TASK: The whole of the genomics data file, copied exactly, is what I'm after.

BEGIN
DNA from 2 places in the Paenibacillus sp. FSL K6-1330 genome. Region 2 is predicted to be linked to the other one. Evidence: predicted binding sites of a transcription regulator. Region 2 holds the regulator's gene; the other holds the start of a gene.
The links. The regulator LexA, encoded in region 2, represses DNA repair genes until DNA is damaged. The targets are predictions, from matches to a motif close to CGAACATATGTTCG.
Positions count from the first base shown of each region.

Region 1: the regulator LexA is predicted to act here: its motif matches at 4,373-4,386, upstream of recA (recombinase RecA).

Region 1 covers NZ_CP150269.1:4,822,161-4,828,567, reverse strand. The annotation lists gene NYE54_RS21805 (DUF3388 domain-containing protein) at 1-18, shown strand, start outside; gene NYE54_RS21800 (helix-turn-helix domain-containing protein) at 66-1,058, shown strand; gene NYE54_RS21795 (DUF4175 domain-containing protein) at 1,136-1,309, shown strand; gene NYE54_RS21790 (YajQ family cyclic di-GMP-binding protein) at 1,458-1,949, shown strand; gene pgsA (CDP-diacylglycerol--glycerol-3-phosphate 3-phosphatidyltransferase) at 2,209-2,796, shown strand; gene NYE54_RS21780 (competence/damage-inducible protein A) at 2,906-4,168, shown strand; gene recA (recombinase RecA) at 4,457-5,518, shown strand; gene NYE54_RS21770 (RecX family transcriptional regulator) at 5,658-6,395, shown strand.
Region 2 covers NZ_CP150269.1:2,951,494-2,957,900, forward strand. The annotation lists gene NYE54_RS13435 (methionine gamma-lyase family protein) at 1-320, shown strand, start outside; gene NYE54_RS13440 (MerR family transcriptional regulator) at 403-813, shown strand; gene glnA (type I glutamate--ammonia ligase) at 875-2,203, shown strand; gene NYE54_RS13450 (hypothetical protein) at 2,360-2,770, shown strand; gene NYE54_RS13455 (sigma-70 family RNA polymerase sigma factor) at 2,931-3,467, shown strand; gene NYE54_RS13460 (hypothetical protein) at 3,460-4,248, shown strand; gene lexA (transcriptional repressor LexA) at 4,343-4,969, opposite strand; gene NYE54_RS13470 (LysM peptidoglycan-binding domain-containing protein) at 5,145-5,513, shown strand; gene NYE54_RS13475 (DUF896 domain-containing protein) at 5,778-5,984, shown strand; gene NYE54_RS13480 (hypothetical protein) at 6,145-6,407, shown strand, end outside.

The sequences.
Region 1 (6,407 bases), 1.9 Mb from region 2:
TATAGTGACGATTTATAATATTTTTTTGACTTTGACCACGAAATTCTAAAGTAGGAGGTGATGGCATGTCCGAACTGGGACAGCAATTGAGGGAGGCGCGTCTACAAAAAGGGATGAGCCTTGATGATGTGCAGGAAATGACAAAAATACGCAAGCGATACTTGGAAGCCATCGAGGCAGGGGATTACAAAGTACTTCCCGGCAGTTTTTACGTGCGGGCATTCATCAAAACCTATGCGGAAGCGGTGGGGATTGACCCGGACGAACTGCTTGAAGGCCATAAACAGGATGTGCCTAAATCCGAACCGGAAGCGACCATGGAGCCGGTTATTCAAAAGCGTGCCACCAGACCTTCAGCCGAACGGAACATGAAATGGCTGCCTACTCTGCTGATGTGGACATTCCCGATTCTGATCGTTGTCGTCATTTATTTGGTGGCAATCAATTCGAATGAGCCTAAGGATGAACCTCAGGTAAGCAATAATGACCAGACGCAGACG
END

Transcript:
DNA from 2 places in the Paenibacillus sp. FSL K6-1330 genome. Region 2 is predicted to be linked to the other one. Evidence: predicted binding sites of a transcription regulator. Region 2 holds the regulator's gene; the other holds the start of a gene.
The links. The regulator LexA, encoded in region 2, represses DNA repair genes until DNA is damaged. The targets are predictions, from matches to a motif close to CGAACATATGTTCG.
Positions count from the first base shown of each region.

Region 1: the regulator LexA is predicted to act here: its motif matches at 4,373-4,386, upstream of recA (recombinase RecA).

Region 1 covers NZ_CP150269.1:4,822,161-4,828,567, reverse strand. The annotation lists gene NYE54_RS21805 (DUF3388 domain-containing protein) at 1-18, shown strand, start outside; gene NYE54_RS21800 (helix-turn-helix domain-containing protein) at 66-1,058, shown strand; gene NYE54_RS21795 (DUF4175 domain-containing protein) at 1,136-1,309, shown strand; gene NYE54_RS21790 (YajQ family cyclic di-GMP-binding protein) at 1,458-1,949, shown strand; gene pgsA (CDP-diacylglycerol--glycerol-3-phosphate 3-phosphatidyltransferase) at 2,209-2,796, shown strand; gene NYE54_RS21780 (competence/damage-inducible protein A) at 2,906-4,168, shown strand; gene recA (recombinase RecA) at 4,457-5,518, shown strand; gene NYE54_RS21770 (RecX family transcriptional regulator) at 5,658-6,395, shown strand.
Region 2 covers NZ_CP150269.1:2,951,494-2,957,900, forward strand. The annotation lists gene NYE54_RS13435 (methionine gamma-lyase family protein) at 1-320, shown strand, start outside; gene NYE54_RS13440 (MerR family transcriptional regulator) at 403-813, shown strand; gene glnA (type I glutamate--ammonia ligase) at 875-2,203, shown strand; gene NYE54_RS13450 (hypothetical protein) at 2,360-2,770, shown strand; gene NYE54_RS13455 (sigma-70 family RNA polymerase sigma factor) at 2,931-3,467, shown strand; gene NYE54_RS13460 (hypothetical protein) at 3,460-4,248, shown strand; gene lexA (transcriptional repressor LexA) at 4,343-4,969, opposite strand; gene NYE54_RS13470 (LysM peptidoglycan-binding domain-containing protein) at 5,145-5,513, shown strand; gene NYE54_RS13475 (DUF896 domain-containing protein) at 5,778-5,984, shown strand; gene NYE54_RS13480 (hypothetical protein) at 6,145-6,407, shown strand, end outside.

The sequences.
Region 1 (6,407 bases), 1.9 Mb from region 2:
TATAGTGACGATTTATAATATTTTTTTGACTTTGACCACGAAATTCTAAAGTAGGAGGTGATGGCATGTCCGAACTGGGACAGCAATTGAGGGAGGCGCGTCTACAAAAAGGGATGAGCCTTGATGATGTGCAGGAAATGACAAAAATACGCAAGCGATACTTGGAAGCCATCGAGGCAGGGGATTACAAAGTACTTCCCGGCAGTTTTTACGTGCGGGCATTCATCAAAACCTATGCGGAAGCGGTGGGGATTGACCCGGACGAACTGCTTGAAGGCCATAAACAGGATGTGCCTAAATCCGAACCGGAAGCGACCATGGAGCCGGTTATTCAAAAGCGTGCCACCAGACCTTCAGCCGAACGGAACATGAAATGGCTGCCTACTCTGCTGATGTGGACATTCCCGATTCTGATCGTTGTCGTCATTTATTTGGTGGCAATCAATTCGAATGAGCCTAAGGATGAACCTCAGGTAAGCAATAATGACCAGACGCAGACG